Joey Clark as George and Jennifer Eckes as Dot
The show may be called Sunday in the Park with George, but for me the star of the show is Jennifer Eckes as Dot (and as young George's grandmother Marie in the second act). In addition to her beautiful voice on these challenging Sondheim songs, she gives Dot such heart and spirit, with such a longing for a better life, that I couldn't help rooting for her and thinking George was a bit of a jerk for letting her go! Joey Clark also gives a fine performance as George (completely unrecognizable under the wig and beard), and manages to make George likeable despite the fact that he makes some bad choices and pushes everything and everyone away for the sake of his art. It's nice to see the modern George learn some of the lessons his great-grandfather was not able to. Other standouts in the cast include Kelly Krebs and Beth King as the obnoxious and spoiled American couple, and Alan Sorenson and Megan Volkman-Wilson as Jules and his wife. They also play characters in the second act, but as I mentioned above, I found the first act much more memorable and moving. Finally, Anna Evans (one of the Cocos in Coco's Diary at the History Theatre earlier this year) is a little scene stealer as the mischievous girl in white.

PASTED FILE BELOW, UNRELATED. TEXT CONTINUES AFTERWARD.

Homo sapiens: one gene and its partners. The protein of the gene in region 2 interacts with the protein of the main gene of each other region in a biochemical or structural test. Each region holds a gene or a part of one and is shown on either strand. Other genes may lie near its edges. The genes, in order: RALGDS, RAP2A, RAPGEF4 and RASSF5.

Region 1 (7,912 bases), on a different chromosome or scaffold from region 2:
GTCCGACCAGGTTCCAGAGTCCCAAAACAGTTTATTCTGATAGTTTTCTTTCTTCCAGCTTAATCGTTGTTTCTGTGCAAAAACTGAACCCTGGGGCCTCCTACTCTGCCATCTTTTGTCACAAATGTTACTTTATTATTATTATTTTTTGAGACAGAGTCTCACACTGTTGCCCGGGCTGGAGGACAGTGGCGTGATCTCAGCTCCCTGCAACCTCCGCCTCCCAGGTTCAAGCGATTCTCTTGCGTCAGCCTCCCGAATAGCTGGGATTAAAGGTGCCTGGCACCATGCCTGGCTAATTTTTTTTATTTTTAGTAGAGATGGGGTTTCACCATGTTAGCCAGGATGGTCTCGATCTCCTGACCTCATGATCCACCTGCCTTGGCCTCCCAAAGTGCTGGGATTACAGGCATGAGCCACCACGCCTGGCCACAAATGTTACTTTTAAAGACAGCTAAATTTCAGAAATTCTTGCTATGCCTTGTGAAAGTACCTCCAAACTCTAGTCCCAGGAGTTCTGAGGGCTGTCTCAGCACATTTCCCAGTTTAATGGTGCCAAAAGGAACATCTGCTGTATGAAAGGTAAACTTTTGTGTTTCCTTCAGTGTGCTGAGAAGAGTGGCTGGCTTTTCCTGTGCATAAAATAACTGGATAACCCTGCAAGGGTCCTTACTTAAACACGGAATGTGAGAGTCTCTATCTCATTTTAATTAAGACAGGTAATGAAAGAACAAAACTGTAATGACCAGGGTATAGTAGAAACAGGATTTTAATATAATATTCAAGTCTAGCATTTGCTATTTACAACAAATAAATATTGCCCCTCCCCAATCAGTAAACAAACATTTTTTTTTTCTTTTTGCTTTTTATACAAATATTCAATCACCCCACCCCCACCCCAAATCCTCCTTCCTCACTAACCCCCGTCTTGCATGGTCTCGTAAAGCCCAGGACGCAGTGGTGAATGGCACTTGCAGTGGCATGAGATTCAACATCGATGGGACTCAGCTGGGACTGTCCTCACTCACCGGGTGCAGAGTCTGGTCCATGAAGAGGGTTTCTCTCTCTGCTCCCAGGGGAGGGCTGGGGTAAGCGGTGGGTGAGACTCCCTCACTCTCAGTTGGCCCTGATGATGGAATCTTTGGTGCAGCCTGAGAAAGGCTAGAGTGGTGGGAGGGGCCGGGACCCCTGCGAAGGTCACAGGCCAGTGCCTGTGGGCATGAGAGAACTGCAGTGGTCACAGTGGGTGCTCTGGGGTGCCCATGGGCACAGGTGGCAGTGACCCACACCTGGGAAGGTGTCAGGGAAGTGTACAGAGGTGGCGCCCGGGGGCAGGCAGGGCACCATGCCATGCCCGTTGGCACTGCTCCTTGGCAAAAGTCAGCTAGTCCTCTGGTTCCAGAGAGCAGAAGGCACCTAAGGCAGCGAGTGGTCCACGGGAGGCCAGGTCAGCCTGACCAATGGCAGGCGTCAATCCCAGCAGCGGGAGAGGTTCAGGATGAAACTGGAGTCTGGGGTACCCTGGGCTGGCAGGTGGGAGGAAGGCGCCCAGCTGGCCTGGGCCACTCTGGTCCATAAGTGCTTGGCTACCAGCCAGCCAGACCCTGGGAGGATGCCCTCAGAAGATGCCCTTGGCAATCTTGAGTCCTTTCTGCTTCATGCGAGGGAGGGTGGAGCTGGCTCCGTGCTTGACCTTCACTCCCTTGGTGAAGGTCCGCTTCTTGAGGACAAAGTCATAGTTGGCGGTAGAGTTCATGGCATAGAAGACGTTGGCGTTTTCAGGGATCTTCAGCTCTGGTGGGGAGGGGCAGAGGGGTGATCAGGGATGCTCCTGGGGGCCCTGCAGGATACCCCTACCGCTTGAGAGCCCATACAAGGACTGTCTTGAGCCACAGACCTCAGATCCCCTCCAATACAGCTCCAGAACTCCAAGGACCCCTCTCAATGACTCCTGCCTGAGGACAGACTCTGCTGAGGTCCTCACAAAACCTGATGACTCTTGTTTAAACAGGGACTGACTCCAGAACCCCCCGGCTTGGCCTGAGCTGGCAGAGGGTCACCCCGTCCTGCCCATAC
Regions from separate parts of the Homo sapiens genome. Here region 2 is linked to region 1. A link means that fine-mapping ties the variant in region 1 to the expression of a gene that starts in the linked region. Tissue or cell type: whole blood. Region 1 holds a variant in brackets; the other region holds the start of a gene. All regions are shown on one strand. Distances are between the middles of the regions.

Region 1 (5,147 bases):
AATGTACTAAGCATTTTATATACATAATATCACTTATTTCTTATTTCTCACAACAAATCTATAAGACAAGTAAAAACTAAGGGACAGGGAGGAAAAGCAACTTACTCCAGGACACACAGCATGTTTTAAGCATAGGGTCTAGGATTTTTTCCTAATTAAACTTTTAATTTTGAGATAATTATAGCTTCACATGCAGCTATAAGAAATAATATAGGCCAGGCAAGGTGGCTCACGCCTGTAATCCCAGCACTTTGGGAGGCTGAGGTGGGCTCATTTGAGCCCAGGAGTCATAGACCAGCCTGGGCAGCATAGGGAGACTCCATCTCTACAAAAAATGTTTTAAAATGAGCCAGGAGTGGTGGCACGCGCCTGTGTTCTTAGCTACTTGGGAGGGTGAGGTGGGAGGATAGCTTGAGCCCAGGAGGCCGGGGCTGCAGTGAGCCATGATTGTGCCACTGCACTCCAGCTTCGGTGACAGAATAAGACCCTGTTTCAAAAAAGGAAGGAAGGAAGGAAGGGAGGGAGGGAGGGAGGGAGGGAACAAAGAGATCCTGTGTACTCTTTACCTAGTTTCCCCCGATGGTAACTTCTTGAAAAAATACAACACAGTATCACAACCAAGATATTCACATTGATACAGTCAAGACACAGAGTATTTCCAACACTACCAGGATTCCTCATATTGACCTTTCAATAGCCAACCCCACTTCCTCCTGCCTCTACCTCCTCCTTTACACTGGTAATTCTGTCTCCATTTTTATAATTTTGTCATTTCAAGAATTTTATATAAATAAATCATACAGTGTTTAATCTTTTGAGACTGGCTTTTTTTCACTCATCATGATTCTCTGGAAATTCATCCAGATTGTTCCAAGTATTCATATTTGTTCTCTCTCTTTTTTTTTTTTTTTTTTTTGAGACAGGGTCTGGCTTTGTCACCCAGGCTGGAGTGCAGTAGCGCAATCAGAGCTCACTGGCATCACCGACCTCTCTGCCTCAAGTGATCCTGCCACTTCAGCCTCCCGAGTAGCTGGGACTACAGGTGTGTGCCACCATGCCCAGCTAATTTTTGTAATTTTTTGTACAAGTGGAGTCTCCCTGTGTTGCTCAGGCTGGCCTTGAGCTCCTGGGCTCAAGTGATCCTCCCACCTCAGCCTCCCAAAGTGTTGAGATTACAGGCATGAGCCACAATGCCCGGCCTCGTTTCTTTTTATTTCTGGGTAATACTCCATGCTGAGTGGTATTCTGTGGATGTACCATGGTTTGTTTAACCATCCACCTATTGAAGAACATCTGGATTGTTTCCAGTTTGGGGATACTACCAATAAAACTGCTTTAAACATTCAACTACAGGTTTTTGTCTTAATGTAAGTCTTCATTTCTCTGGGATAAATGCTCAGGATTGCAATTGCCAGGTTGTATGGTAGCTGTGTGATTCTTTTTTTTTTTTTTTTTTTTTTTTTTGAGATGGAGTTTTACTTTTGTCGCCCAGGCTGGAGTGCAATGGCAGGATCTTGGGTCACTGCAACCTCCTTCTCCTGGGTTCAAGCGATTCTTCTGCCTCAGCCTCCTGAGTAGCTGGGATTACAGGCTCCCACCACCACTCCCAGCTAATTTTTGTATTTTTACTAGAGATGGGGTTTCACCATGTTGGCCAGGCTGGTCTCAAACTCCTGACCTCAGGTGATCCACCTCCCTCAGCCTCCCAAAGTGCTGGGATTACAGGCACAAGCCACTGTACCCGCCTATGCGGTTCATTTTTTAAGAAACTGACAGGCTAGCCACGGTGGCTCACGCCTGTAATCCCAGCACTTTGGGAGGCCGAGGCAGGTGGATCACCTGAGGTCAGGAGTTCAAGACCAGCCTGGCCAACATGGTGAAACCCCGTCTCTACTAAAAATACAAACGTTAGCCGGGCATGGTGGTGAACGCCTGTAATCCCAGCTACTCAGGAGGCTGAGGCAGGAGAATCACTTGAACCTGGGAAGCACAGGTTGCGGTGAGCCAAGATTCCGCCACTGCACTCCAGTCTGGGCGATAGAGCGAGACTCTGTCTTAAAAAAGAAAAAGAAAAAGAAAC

The costumes and set are so important to this piece, because the audience has to believe that these characters came out of the painting, and BCT does a beautiful job creating the effect (set by Robin McIntyre and costumes by Ed Gleeman). The white set pieces we see at the beginning are removed to reveal a large-scale replica of the background of the painting, with trees dropping in from overheard. The costumes are exquisite and look very similar to the painting (including impressive bustles!). At the end of the first act a scrim is lowered at the front of the stage with the image of the painting on it, in front of the live action painting arranged on the set, and it's a spectacular effect. Last but not least, a highlight for me of any BCT show is the traditional pit orchestra led by Anita Ruth. The music sounds like George's painting, and he often paints to the music - short and staccato, in unexpected blobs.

It's a great time for Sondheim, and this show is a nice pair to Theater Latte Da's Company. With every additional Sondheim show I see, I feel like I'm "Putting It Together" a bit more and understanding his work a little bit more. I've seen several shows since I heard him speak two and half years ago, and it's been fun. Next on my Sondheim wishlist is Assassins, which I've never seen. But until then, go see these two wonderfully different but quintessentially Sondheim shows! Check out the BCT website for more info on Sunday in the Park with George, or take advantage of the half-price tickets available on Goldstar.com.